Throughout the play Macbeth, Shakespeare uses many motifs to portray the deeper and dark themes used in the play. One of the main Motif used in the play is Hallucinations. Shakespeare uses hallucination in the play to show the characters’ guilt and remorse towards the killings in the play. (Act 2, scene 1, Lines 36-39)
“Art thou not, fatal vision, sensible
To feeling as to sight? Or art thou but
A dagger of the mind, a false creation,
Proceeding from the heat-oppressèd brain?”
The dagger is covered with blood and it’s pointing like an arrow to the king’s chamber. It’s apparent that the dagger indicates that something wicked is about to happen and it also symbolizes the point of no return, since it’s vital to the entire story whether Macbeth succeeds in killing Duncan or not. Additionally, it’s a revelation of chaos and disorder. Motif of Hallucinations in Macbeth's (Scenes 1-5 Act 1 scene 3 page 333 lines 39-47) How far is’t called to forres? What are these,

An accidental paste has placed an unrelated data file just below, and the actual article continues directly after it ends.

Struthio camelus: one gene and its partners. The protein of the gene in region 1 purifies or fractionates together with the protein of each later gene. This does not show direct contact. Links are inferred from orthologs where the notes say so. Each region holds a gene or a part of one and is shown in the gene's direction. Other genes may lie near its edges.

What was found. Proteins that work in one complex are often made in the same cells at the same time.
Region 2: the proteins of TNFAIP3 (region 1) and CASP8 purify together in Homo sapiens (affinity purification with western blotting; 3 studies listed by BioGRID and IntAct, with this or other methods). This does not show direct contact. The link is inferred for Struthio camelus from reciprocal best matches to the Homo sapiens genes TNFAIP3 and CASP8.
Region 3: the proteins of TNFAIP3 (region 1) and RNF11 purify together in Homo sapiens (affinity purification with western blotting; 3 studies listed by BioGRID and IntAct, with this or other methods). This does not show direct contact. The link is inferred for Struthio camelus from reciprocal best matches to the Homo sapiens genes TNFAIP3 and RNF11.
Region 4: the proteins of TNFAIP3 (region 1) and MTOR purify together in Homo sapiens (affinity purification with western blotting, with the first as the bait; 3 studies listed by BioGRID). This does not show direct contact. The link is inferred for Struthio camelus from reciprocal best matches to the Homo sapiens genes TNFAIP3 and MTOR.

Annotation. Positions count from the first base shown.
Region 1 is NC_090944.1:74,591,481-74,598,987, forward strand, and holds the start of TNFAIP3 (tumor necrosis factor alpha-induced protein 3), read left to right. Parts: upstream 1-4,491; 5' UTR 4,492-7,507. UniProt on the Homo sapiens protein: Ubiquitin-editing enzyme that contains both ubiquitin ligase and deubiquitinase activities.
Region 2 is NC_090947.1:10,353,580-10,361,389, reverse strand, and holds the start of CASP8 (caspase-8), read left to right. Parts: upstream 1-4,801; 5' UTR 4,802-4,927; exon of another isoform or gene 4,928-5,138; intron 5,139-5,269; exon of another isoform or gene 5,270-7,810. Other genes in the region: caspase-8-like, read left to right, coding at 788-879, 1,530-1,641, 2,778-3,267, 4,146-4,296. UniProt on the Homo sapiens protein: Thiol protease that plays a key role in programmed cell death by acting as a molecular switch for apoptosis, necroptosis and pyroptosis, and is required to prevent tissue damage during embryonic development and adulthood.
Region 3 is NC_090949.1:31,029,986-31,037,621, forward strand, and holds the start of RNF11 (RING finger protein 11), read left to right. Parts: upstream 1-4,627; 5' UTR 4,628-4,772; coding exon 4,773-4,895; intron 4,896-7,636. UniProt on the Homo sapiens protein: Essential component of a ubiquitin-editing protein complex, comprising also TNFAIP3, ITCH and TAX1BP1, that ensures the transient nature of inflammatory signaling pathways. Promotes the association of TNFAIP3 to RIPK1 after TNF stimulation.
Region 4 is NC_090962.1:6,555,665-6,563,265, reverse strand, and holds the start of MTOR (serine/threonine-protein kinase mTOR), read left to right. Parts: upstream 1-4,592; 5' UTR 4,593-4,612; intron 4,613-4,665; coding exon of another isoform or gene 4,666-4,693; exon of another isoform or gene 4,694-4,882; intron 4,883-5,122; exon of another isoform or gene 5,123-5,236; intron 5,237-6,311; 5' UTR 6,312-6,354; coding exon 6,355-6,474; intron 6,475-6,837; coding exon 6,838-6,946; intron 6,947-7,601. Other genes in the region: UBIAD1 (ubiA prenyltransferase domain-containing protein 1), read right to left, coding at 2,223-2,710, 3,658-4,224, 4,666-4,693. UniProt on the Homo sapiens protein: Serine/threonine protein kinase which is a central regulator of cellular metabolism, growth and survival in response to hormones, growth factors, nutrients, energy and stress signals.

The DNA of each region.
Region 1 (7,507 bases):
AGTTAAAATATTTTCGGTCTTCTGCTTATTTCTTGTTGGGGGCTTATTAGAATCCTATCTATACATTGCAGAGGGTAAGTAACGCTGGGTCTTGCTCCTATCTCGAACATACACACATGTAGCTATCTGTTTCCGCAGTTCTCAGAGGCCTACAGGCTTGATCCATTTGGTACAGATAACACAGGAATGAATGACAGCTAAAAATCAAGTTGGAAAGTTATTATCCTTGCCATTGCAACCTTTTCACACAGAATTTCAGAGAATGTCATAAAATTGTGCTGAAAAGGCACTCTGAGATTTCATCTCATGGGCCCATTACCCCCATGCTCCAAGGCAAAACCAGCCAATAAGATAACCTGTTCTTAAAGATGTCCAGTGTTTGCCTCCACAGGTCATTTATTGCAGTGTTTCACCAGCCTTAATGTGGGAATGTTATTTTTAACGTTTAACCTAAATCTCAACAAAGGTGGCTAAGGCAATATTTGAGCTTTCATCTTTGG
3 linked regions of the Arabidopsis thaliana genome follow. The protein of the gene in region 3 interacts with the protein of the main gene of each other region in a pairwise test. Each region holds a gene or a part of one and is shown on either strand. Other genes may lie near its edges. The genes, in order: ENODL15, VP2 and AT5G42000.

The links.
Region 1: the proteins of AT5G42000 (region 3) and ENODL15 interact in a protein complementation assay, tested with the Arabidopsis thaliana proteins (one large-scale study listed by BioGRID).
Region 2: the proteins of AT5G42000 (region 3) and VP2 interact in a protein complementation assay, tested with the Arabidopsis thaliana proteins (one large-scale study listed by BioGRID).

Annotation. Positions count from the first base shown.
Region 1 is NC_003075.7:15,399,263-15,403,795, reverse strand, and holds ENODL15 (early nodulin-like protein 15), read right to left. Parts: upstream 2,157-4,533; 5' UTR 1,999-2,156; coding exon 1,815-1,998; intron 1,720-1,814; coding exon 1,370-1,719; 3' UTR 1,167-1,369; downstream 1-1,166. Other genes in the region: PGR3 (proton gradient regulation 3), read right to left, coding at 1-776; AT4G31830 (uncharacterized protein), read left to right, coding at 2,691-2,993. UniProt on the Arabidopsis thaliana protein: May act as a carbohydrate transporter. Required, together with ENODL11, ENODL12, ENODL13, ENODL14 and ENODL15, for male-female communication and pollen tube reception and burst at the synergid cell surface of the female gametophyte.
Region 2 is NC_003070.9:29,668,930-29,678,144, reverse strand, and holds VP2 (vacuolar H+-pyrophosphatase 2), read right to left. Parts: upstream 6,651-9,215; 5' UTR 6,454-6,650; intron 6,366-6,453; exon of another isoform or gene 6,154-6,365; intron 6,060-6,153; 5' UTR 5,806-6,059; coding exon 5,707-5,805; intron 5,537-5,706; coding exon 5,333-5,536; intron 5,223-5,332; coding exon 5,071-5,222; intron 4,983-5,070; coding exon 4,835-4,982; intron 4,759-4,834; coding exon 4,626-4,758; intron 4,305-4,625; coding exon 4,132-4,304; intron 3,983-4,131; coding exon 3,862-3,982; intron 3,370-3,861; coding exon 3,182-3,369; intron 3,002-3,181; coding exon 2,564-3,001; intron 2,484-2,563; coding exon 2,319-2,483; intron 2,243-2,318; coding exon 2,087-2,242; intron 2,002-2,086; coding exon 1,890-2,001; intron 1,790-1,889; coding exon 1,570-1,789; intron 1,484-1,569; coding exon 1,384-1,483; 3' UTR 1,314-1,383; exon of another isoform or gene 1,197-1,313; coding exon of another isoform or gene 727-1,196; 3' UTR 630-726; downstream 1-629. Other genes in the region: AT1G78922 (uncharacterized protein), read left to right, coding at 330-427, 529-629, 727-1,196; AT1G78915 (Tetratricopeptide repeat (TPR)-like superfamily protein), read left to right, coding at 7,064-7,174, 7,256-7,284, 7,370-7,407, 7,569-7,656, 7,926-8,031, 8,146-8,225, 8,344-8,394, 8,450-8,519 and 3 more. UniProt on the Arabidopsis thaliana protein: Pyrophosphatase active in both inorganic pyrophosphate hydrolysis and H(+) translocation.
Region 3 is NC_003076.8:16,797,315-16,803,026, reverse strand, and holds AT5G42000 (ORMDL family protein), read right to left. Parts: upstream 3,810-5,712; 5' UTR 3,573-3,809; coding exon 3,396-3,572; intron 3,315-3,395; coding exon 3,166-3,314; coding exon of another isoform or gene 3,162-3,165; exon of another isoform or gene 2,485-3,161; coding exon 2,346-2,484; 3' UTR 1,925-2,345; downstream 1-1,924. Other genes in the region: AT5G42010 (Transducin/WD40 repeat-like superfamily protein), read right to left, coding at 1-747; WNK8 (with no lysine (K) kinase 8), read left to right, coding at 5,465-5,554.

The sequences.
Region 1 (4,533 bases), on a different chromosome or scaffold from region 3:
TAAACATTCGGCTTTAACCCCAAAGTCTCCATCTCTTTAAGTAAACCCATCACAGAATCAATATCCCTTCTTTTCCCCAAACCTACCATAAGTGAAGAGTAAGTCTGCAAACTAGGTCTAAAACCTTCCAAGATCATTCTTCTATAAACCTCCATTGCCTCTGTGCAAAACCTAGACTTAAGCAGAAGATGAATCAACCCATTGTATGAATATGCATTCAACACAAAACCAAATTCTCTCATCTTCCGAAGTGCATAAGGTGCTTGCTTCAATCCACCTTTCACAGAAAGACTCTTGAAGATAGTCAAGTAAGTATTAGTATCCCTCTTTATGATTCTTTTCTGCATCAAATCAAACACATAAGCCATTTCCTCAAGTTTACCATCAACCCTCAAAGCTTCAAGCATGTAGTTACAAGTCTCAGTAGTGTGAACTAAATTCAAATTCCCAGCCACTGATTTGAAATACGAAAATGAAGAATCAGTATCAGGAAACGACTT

So withered, and so wild in their attire,
That look not like the inhabitants o’ the earth.
And yet are on’t? Live you? Or are you aught
That man may question? You seem to understand me,
By each at once her choppy finger laying
Upon her skinny lips. You should be women,
And yet your beards forbid me to interpret
That you are so.
Banquo states the fact that he is not certain of the witches’ definite presence when he queries whether they are alive or not and tells them that their looks prove otherwise. He expresses to them that they all seem as women but their beards, their terms, and their clothing prove different. The foresights of the witches deal with Macbeth’s future as Thane and King, which could be shown to be unreal by Macbeth and Banquo.
(Act 2 scene 1 page 349 lines 33-43)
Is this a dagger which I see before me,
The handle toward my hand? Come, let me clutch thee!
I have thee not, and yet I see thee still.
Art thou not, fatal vision, sensible
To feeling as to sight?...
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